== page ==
Familiar faces and long lines greet BookCon fans
BookCon tries its best to lure avid readers to explore the fandoms of literary universes and connect them to pop culture, but year after year, the convention made for booklovers falls short and feels sparse for regular attendees. BookCon is only magical and exciting for first-time visitors.
Over the years, BookCon seems to have shifted toward promoting commodity. In its first and second year, BookCon focused on exposing readers to new genres and literary adventures, showcasing and giving away advanced reader copies and unsold material to its attendees. But this year, BookCon disappointed in that regard.
Despite featuring star speakers like James Murray of Impractical Jokers and civil rights leader John Lewis at panels and autographing booths, this year’s convention still cycled through some of the same names visitors have seen for all four years of the convention’s existence. Cassandra Clare, Kate DiCamillo, Danielle Paige, Holly Black and Veronica Roth are some of the authors who are regularly featured at BookCon.
There were more unconventional authors in attendance, like Bill Clinton and James Patterson, who co-wrote a novel together. Novelist Jason Reynolds and pop culture writer Charlie Jane Anders made an appearance this year after being panelists last year.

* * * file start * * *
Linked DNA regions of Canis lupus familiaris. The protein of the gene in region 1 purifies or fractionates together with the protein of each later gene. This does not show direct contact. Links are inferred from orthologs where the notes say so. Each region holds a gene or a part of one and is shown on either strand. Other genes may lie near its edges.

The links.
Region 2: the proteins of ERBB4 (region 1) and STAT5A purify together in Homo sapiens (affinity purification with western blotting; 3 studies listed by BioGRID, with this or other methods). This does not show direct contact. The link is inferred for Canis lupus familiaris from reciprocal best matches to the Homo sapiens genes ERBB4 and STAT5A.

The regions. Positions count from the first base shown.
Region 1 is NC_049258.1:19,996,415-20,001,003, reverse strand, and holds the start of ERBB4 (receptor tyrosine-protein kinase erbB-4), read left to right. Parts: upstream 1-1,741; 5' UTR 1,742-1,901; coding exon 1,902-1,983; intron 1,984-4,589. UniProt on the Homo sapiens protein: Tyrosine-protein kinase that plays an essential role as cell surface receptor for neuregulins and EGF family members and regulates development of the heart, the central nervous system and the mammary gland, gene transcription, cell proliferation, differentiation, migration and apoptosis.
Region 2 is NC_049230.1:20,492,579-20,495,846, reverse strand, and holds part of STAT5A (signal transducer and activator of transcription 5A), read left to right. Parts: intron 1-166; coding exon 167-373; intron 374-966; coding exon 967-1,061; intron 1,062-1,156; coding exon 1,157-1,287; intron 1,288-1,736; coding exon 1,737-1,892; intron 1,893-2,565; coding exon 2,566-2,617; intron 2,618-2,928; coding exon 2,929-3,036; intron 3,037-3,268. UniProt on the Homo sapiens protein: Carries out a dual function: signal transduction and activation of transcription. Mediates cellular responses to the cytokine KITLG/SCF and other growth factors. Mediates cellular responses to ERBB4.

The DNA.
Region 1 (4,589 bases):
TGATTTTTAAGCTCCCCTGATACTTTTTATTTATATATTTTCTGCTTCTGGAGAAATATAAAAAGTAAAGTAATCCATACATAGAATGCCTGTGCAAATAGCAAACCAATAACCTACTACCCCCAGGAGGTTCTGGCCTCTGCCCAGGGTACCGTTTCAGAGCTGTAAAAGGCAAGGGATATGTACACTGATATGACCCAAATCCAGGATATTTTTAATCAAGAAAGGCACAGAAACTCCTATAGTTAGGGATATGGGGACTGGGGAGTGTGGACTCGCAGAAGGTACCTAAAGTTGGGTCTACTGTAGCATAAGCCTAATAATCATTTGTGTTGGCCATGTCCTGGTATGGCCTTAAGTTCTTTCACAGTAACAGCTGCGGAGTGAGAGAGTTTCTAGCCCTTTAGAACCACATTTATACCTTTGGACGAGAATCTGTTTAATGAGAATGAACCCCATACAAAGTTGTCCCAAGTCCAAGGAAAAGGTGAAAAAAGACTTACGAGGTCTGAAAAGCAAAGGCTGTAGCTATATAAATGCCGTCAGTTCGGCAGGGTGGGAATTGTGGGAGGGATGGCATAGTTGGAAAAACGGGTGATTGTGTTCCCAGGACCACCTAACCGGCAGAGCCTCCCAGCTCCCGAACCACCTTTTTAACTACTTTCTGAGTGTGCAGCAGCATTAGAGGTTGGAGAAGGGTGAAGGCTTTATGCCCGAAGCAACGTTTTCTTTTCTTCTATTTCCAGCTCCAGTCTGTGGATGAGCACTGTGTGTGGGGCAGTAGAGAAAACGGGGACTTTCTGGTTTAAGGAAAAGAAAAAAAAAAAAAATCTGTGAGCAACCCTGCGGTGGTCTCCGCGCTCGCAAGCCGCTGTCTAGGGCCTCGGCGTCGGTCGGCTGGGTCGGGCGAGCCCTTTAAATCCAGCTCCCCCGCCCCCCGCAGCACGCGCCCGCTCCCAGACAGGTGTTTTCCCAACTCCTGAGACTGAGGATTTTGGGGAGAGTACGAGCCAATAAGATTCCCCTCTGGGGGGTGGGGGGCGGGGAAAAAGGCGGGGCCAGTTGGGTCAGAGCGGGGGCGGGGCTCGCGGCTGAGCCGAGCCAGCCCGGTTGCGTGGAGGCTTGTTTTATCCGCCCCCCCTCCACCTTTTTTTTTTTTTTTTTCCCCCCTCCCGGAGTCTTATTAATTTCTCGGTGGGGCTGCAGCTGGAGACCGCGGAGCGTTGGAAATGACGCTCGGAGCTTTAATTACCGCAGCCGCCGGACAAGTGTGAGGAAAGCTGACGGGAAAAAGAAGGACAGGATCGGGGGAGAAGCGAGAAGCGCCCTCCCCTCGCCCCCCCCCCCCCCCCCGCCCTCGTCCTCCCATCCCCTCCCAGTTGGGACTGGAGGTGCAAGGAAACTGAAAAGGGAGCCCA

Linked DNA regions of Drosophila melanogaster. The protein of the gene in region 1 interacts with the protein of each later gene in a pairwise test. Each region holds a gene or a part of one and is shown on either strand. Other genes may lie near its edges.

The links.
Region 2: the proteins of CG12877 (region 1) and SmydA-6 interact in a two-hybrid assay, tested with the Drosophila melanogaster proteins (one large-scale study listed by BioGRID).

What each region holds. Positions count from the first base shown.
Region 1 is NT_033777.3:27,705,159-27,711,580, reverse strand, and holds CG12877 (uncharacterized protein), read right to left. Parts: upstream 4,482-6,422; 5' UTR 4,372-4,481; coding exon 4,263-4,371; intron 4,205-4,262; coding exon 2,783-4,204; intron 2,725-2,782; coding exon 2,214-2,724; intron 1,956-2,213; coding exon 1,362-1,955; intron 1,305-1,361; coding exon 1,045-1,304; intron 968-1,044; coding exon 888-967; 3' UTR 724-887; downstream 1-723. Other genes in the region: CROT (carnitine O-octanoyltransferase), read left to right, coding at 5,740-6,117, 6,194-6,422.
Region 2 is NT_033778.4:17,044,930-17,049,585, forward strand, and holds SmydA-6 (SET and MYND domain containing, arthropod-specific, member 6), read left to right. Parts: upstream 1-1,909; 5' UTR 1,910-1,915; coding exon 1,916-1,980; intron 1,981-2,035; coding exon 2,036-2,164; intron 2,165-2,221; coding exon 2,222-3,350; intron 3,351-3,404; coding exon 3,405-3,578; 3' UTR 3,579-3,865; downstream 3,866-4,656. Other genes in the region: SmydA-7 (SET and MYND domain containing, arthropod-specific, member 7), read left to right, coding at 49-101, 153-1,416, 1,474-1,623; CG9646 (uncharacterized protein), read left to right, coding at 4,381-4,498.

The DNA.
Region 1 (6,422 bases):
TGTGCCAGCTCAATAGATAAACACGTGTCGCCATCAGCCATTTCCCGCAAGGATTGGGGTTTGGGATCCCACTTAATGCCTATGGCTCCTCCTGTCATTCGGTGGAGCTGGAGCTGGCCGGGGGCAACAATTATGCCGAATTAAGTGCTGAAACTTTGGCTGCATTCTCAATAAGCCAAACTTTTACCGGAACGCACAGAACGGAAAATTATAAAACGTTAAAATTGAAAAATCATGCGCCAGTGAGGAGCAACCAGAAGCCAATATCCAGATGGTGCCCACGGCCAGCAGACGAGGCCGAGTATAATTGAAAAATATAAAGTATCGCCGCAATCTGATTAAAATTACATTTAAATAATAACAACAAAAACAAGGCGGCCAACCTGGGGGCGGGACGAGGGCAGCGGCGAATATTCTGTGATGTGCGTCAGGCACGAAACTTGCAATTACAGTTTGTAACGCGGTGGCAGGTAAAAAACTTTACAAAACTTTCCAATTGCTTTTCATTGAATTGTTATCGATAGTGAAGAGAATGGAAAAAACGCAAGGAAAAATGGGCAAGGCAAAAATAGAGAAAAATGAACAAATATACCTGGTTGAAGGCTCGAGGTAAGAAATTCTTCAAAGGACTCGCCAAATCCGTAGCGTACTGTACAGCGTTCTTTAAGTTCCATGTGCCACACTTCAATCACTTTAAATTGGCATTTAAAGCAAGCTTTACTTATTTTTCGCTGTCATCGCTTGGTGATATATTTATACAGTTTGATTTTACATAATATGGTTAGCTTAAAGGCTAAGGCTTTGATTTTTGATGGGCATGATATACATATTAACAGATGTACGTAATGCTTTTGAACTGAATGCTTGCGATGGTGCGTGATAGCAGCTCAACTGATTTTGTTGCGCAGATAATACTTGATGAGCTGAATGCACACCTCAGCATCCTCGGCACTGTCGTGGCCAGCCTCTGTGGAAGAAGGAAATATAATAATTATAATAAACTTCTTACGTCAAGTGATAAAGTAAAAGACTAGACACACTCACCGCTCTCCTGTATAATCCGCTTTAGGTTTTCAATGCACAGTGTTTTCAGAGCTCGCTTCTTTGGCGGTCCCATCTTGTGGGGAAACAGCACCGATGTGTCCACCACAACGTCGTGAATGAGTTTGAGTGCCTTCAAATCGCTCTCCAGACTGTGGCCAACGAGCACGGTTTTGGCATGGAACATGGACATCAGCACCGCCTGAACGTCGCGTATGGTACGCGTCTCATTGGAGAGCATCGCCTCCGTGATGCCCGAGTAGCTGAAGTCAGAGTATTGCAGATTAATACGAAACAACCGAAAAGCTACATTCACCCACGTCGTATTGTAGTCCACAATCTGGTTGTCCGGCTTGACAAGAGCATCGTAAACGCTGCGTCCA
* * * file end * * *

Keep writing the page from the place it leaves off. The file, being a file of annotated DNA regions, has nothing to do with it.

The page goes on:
Fiction novelists Angie Thomas — who wrote bestselling young adult novel The Hate U Give — and Kevin Kwan — most famous for his book Crazy Rich Asians that has been adapted into a movie of the same name — gathered huge crowds. These novelists were already highly regarded and anticipated.
In this way, BookCon seems like it is geared more toward new visitors rather than old ones. For the old ones, much of what they see is what they have already seen before and the novelty is lost.
While previously, there had been chances to interact with the books as participants could listen to publishers hype up a new book or receive a copy of their own to read, the latest BookCon failed to match up. Instead, there were abysmal lines wrapping around the publisher’s booths on the show floor, which is a potentially cool experience for newcomers but a chore for more regular attendees.
But despite its recurring guests and panelists, BookCon continues to grow. Publishers Weekly reported that last year’s BookCon drew approximately 20,000 fans, 10 percent more than it did the year before. But last year’s BookCon featured Marvel’s Jessica Jones star Krysten Ritter debuting her crime thriller and Margaret Atwood in a panel discussion with the showrunner of the TV adaptation of The Handmaid’s Tale. Big names can draw large crowds.
But by inviting more up-and-coming writers in addition to big-name authors and celebrities, BookCon might be more appealing to a different kind of booklover: one looking for new literature from unlikely sources.
Both new and old visitors should feel welcome at BookCon; the convention is supposed to cater to all readers — not just to ones who would shell out money to see or hear big names.